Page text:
Without a hook, it’s difficult to catch a fish. And same goes for your song, if you want to snag a fan. In your song, the hook is the catchy part that sticks in the listener’s head. It’s what makes someone want to listen to your song over and over … or sing it in the shower. It’s been called, “the foundation of commercial songwriting, particularly hit-single writing.” *
Although a hook might be melodic, rhythmic or lyrical (even the title of a song can be a hook), the melodic hook is the most common type and is what makes your song instantly hummable or singable. Whether it’s an instrumental riff, the chorus melody, or something else, it’s the section of your song that people remember most. Take Beethoven’s Fifth Symphony for example, which contains perhaps the most recognizable series of four notes ever put together. That simple “dum-dum-dum dhaaa” is the perfect example of a hook.
It is hard to define exactly what features make a hook appealing to listeners. While some melodic hooks include skips of a third or more to make the line more interesting, a hook can be equally catchy by employing rhythmic syncopation or other devices. A hook may also grab the attention of listeners from other factors, such as the fuzz tone guitar sound in the opening riff of The Rolling Stones‘ classic song, SATISFACTION. (Was it the fuzz tone or the notes chosen that made it a hook? Who knows, but it certainly snagged listeners and made the song immediately recognizable.) But most often, the melodic hook is found in the chorus of the song. Nothing beats a catchy chorus, and nothing is worse than a chorus that you can’t remember.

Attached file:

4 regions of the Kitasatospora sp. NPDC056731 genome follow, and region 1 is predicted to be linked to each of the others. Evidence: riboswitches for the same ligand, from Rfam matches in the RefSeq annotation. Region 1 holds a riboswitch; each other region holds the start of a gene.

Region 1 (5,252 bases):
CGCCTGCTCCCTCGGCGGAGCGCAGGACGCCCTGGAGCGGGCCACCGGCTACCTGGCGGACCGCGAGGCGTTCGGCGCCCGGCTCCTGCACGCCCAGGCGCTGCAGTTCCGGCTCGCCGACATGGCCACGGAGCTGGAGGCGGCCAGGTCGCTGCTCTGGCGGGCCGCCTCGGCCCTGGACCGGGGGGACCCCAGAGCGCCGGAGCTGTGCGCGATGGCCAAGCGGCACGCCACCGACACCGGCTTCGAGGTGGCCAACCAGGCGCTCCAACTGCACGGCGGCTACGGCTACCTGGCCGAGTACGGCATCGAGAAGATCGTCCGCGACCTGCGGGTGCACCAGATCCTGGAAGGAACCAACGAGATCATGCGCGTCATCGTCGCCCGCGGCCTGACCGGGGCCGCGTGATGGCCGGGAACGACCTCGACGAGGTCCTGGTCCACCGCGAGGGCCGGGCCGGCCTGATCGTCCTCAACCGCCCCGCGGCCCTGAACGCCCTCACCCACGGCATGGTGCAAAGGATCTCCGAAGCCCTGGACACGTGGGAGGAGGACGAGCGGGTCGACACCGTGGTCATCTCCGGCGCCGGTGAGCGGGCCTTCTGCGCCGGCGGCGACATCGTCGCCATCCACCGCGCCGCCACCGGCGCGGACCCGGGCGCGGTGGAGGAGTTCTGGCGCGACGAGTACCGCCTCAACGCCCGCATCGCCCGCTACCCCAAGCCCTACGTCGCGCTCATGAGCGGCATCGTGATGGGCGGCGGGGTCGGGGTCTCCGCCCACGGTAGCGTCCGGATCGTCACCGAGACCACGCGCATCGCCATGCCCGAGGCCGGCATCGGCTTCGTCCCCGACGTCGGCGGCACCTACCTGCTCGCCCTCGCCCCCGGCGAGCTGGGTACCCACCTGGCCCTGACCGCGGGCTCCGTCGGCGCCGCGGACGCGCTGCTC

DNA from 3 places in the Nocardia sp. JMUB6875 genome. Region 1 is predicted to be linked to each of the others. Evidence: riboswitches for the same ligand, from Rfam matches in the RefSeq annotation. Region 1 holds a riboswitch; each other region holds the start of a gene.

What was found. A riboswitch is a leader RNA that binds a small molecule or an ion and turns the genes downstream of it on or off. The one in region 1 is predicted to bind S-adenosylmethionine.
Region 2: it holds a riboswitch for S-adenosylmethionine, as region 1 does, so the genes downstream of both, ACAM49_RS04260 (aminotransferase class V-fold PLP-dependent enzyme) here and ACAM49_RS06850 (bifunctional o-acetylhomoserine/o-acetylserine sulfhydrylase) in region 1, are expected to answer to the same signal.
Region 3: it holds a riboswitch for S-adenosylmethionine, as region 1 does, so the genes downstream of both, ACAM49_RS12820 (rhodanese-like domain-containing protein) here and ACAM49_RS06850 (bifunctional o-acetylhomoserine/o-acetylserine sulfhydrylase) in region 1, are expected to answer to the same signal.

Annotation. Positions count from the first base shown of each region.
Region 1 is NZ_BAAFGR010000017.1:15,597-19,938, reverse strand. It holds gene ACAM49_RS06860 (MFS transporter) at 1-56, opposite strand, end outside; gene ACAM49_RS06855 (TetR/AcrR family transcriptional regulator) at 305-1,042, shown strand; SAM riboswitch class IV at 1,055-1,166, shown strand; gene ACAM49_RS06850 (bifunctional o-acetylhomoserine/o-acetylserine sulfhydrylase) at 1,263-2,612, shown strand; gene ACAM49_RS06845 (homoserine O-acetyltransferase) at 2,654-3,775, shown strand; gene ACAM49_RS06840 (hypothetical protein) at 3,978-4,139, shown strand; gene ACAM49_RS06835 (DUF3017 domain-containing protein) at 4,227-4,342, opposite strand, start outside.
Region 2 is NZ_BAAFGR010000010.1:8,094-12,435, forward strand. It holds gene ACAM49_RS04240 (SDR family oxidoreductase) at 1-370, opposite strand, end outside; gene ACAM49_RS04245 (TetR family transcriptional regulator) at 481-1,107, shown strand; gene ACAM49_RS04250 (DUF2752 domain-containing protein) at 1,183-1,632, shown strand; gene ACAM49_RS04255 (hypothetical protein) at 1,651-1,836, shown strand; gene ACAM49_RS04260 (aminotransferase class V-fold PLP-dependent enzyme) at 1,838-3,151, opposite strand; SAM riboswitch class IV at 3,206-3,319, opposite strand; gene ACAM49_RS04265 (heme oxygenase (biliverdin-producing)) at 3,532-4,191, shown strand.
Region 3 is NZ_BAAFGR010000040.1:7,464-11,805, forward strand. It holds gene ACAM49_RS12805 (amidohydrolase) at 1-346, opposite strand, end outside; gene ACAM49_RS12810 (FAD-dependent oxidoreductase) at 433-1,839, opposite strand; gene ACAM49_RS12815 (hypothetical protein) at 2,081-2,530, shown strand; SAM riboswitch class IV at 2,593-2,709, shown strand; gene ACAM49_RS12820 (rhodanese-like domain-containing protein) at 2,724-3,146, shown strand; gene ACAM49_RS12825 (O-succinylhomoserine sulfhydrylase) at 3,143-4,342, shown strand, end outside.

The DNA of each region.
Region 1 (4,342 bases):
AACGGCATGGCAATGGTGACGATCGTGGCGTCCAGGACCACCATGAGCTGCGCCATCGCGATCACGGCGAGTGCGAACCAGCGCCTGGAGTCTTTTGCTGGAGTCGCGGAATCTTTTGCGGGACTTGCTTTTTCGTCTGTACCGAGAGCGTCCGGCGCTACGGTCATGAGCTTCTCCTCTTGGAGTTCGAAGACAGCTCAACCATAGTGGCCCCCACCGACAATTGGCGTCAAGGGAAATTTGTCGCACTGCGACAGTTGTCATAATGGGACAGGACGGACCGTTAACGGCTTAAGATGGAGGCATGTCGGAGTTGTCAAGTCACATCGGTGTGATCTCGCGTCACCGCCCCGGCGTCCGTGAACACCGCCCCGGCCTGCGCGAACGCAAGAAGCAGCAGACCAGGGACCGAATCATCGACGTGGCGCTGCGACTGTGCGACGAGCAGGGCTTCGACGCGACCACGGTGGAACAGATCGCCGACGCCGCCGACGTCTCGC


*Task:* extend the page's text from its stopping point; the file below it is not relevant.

There are thousands of examples of a chorus melody serving as the song’s hook, but one is the song BE MY BABY, performed by The Ronettes, where the hook consists of the words “be my baby” over the conventional I-vi-IV-V chord progression of the chorus. A final example of a melodic hook is found in the worship song, HOW HE LOVES written and performed by John Mark McMillan. In this tune, it’s actually the melodic tag, not the chorus melody, that is the strongest and most singable melodic hook of the song (When the line, “He Loves Us, Oh How He Loves Us”is repeated several times.)
* Kasha and Hirschhorn (1979), p.28-29. Cited in Gary Burns (January 1987). “A Typology of “Hooks” in Popular Records”. Popular Music 6 (1): 1–20.